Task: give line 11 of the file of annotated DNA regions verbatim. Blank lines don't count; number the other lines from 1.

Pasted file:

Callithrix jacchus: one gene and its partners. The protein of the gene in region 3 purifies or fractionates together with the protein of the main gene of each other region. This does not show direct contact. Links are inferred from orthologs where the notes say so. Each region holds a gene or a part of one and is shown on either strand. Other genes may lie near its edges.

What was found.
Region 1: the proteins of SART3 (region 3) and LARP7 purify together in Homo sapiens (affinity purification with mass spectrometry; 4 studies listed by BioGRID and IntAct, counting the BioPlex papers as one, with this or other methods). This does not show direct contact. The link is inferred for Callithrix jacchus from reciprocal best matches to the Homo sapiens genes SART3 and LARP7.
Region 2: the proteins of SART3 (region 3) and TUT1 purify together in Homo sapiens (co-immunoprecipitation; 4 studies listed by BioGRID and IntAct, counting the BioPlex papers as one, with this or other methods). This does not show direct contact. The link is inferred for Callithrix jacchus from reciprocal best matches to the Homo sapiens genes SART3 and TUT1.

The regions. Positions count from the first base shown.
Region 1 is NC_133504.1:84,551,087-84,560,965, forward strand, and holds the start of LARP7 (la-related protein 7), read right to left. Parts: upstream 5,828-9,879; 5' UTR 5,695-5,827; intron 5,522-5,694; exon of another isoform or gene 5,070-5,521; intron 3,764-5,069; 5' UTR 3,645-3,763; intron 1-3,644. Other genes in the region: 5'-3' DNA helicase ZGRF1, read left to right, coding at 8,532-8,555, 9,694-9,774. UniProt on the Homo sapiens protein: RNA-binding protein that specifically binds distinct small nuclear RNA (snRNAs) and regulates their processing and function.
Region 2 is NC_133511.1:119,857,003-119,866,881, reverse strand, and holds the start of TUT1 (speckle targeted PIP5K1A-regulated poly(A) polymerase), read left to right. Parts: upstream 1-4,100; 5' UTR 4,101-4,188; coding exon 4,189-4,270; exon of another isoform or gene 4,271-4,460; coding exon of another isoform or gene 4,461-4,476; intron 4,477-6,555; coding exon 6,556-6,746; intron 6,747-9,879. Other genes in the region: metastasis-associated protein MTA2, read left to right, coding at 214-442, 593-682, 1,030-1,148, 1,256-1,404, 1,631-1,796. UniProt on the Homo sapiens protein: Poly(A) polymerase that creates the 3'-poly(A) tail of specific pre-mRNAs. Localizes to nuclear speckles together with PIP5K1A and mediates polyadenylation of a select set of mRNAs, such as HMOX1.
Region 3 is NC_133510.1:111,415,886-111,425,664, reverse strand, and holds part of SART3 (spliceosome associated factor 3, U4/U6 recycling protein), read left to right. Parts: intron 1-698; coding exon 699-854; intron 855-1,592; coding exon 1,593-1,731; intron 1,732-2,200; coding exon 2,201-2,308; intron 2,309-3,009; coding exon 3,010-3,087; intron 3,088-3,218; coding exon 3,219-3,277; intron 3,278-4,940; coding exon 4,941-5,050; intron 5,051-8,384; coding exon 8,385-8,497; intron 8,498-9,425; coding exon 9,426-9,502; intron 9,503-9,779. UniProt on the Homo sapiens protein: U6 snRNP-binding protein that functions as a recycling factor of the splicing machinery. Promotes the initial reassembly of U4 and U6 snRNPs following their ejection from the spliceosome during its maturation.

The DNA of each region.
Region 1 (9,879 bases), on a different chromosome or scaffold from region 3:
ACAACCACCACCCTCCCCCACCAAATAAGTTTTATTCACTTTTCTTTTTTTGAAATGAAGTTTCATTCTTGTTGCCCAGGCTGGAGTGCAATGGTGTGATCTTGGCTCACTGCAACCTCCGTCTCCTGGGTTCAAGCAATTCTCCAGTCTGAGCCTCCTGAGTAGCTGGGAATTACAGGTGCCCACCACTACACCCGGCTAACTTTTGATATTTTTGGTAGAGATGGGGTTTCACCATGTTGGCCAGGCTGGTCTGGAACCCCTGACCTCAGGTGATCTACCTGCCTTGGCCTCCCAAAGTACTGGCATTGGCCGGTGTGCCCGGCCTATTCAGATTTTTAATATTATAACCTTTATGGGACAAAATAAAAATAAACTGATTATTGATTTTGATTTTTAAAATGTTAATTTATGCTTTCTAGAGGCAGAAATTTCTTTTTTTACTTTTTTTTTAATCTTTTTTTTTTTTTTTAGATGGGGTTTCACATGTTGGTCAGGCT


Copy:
ACAACCACCACCCTCCCCCACCAAATAAGTTTTATTCACTTTTCTTTTTTTGAAATGAAGTTTCATTCTTGTTGCCCAGGCTGGAGTGCAATGGTGTGATCTTGGCTCACTGCAACCTCCGTCTCCTGGGTTCAAGCAATTCTCCAGTCTGAGCCTCCTGAGTAGCTGGGAATTACAGGTGCCCACCACTACACCCGGCTAACTTTTGATATTTTTGGTAGAGATGGGGTTTCACCATGTTGGCCAGGCTGGTCTGGAACCCCTGACCTCAGGTGATCTACCTGCCTTGGCCTCCCAAAGTACTGGCATTGGCCGGTGTGCCCGGCCTATTCAGATTTTTAATATTATAACCTTTATGGGACAAAATAAAAATAAACTGATTATTGATTTTGATTTTTAAAATGTTAATTTATGCTTTCTAGAGGCAGAAATTTCTTTTTTTACTTTTTTTTTAATCTTTTTTTTTTTTTTTAGATGGGGTTTCACATGTTGGTCAGGCT